World this week
Veteran politician Mallikarjun Kharge has won the internal election to become the president of India's main opposition Congress party. Kharge was competing against charismatic MP Shashi Tharoor, but swept the election, securing eight times more votes than his opponent. As he congratulated Kharge on Wednesday, Tharoor said, "I believe the revival of our party has truly begun today."
This is the first time in more than 20 years that the party will have a non-Gandhi at the helm. The election of Kharge, a loyalist of the Gandhi family, was widely expected. A former federal minister, Kharge had announced plans to implement the organisational reforms in the party, including 50% representation for those below 50 years at all levels. In his new role, the 80-year-old veteran will be expected to hit the ground running - the next general elections are due in just a little over 18 months.
British food prices rose at the fastest pace since 1980 last month, driving inflation back to a 40-year high and heaping pressure on the embattled government to balance the books without gutting help for the nation's poorest residents. Food prices jumped 14.6% in the year through September, led by the soaring cost of staples such as meat, bread, milk and eggs, the Office for National Statistics said Wednesday. That pushed consumer price inflation back to 10.1%, the highest since early 1982 and equal to the level last reached in July.
The figures immediately fueled demands that the government do more to help families and retirees as it struggles to regain credibility after an ill-fated package of tax cuts roiled financial markets. Treasury chief Jeremy Hunt ditched the package after he took office last week, but he has warned that this will be a difficult winter and spending reductions also will be needed.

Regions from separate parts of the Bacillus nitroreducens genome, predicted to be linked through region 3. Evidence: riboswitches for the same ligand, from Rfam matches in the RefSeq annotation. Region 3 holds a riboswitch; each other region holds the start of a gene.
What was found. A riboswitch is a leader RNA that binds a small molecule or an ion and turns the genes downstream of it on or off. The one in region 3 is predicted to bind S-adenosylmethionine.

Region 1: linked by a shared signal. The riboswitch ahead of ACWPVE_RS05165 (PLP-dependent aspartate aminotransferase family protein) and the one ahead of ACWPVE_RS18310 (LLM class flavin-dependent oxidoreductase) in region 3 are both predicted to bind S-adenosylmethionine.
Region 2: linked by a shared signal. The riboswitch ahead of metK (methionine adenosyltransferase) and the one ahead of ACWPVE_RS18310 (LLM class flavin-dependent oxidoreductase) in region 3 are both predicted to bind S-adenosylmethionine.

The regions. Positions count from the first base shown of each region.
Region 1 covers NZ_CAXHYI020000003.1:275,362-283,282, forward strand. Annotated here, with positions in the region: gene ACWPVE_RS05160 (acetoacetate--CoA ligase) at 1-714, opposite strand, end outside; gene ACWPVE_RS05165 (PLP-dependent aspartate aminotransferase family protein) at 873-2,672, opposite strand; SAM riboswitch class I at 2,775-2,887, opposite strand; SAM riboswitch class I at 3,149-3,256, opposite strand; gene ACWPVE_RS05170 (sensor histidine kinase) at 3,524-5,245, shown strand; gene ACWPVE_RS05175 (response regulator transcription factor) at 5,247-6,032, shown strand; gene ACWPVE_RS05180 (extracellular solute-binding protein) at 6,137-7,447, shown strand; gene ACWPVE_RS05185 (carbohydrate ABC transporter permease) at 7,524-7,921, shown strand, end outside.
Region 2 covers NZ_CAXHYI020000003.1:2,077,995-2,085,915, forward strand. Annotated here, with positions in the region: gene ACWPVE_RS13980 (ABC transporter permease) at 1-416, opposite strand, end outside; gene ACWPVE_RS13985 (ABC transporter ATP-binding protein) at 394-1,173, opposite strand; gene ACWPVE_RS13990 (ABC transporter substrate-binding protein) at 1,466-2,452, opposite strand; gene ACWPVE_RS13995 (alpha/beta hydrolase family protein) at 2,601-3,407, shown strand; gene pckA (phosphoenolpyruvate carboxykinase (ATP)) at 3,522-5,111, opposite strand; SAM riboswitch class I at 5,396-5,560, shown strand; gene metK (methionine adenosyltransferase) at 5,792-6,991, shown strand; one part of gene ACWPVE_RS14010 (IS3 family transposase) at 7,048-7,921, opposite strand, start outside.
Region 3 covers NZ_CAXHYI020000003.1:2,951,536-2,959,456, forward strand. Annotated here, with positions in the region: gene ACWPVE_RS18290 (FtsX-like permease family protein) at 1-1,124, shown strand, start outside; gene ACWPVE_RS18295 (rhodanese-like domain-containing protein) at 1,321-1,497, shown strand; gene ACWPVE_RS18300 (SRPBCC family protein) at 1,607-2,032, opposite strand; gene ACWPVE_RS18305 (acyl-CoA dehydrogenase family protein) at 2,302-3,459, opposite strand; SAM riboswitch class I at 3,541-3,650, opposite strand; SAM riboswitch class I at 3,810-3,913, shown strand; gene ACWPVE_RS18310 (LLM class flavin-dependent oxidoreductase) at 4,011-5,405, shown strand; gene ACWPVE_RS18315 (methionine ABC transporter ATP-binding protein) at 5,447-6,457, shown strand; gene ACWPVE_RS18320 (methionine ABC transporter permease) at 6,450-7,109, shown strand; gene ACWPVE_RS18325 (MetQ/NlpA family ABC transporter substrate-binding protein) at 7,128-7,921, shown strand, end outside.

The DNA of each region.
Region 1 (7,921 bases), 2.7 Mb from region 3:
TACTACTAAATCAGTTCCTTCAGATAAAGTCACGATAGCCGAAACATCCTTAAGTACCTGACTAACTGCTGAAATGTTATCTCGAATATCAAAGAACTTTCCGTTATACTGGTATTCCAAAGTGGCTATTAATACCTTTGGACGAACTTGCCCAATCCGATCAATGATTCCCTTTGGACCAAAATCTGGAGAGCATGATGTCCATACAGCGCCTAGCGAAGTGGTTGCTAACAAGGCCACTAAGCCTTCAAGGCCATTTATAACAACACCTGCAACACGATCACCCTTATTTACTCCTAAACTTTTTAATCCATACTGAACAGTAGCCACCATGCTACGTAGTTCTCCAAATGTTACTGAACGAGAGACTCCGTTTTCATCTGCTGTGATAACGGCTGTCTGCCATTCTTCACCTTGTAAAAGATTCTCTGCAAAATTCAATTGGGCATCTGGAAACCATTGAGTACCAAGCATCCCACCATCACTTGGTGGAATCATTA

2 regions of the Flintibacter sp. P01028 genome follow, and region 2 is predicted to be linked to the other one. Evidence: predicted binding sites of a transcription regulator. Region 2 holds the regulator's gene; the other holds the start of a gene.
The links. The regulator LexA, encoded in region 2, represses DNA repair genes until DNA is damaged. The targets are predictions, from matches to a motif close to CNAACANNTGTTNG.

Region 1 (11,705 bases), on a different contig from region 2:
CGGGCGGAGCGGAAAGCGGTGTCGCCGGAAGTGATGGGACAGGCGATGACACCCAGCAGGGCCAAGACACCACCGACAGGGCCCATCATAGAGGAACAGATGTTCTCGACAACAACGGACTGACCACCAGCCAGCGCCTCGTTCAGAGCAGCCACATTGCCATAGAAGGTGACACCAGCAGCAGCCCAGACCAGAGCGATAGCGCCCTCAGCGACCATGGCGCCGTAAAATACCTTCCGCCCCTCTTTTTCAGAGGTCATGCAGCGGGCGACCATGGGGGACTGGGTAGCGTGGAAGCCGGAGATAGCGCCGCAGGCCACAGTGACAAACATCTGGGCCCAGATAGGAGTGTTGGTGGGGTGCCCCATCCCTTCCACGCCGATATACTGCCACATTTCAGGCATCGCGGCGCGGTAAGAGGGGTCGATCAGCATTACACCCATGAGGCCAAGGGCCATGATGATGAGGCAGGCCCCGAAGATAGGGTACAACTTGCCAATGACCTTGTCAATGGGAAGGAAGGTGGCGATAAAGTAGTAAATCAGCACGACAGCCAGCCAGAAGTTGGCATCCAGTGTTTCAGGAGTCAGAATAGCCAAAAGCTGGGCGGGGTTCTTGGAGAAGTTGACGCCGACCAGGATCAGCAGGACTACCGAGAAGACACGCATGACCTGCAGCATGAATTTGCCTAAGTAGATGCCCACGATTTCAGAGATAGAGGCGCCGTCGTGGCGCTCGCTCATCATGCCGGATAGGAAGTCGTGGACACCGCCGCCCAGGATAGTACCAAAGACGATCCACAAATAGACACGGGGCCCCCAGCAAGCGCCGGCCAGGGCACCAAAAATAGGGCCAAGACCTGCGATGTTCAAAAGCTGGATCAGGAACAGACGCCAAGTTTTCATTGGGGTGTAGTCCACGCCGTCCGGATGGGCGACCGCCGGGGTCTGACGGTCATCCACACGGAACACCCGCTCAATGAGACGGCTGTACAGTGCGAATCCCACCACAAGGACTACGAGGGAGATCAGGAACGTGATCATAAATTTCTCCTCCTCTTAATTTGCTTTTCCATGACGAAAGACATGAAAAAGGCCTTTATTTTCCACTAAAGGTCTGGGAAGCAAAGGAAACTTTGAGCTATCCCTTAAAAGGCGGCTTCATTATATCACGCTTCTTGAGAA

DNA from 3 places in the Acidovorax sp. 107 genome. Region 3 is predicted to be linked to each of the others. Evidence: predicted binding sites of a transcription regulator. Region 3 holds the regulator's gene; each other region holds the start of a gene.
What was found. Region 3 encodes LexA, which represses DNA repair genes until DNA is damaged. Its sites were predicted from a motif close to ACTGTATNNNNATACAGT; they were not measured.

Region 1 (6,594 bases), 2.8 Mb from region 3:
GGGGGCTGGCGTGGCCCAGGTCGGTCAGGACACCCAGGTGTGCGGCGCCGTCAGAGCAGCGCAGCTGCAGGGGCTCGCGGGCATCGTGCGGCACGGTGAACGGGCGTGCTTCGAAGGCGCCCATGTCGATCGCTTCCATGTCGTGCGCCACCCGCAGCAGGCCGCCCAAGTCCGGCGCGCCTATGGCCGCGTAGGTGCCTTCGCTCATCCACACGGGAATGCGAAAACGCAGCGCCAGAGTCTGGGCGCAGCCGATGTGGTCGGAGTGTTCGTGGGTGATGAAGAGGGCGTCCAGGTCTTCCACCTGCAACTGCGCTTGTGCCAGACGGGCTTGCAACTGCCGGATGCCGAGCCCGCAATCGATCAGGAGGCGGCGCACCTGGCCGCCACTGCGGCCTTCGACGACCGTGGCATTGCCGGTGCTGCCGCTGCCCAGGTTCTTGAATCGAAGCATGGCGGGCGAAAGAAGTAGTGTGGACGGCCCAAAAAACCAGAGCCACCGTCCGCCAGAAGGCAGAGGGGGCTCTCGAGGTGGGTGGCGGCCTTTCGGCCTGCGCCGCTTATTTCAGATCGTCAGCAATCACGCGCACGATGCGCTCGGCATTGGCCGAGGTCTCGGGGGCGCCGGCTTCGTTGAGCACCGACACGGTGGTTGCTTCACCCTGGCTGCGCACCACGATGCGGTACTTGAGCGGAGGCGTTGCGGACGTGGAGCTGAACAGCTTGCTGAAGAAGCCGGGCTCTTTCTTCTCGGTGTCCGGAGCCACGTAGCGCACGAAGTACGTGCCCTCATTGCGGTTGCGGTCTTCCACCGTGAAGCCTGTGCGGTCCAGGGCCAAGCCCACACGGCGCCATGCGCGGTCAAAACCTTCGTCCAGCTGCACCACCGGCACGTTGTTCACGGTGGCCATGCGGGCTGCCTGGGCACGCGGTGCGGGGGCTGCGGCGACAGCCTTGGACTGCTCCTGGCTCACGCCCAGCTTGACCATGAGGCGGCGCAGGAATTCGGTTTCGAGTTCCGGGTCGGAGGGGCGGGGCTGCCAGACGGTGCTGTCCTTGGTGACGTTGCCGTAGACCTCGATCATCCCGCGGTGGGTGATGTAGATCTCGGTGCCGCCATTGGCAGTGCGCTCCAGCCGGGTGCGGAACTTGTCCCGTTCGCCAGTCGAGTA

The United States and Mexico said Monday they are preparing a U.N. resolution that would authorise an international mission to help improve security in Haiti, whose government issued a "distress call" for the people of the crisis-wracked nation. U.S. Ambassador Linda Thomas-Greenfield made the announcement at an emergency meeting of the U.N. Security Council as thousands across Haiti organised protests demanding the resignation of Prime Minister Ariel Henry.
The demonstrations came on the day the country commemorated the death of Jean-Jacques Dessalines, a slave who became the leader of the world's first Black republic. The U.S. ambassador said the proposed "non-U.N." mission would be limited in time and scope and be led by "a partner country" that was not named "with the deep, necessary experience required for such an effort to be effective." It would have a mandate to use military force if necessary.
Many Americans remain pessimistic about the state of U.S. democracy and the way elected officials are chosen -- nearly two years after a divisive presidential election spurred false claims of widespread fraud and a violent attack on the U.S. Capitol. Only about half of Americans have high confidence that votes in the upcoming midterm elections will be counted accurately, according to a new poll by The Associated Press-NORC Centre for Public Affairs Research, though that's an improvement from about 4 in 10 saying that just before the 2020 presidential election.
Just 9% of U.S. adults think democracy is working "extremely" or "very well," while 52% say it's not working well. In a reversal from two years ago, Republicans are now more likely than Democrats to say democracy is not working well. This year, 68% of Republicans feel this way compared with 32% two years ago. The share of Democrats with a sour outlook on how democracy is functioning in the U.S. dropped from 63% to 40%.
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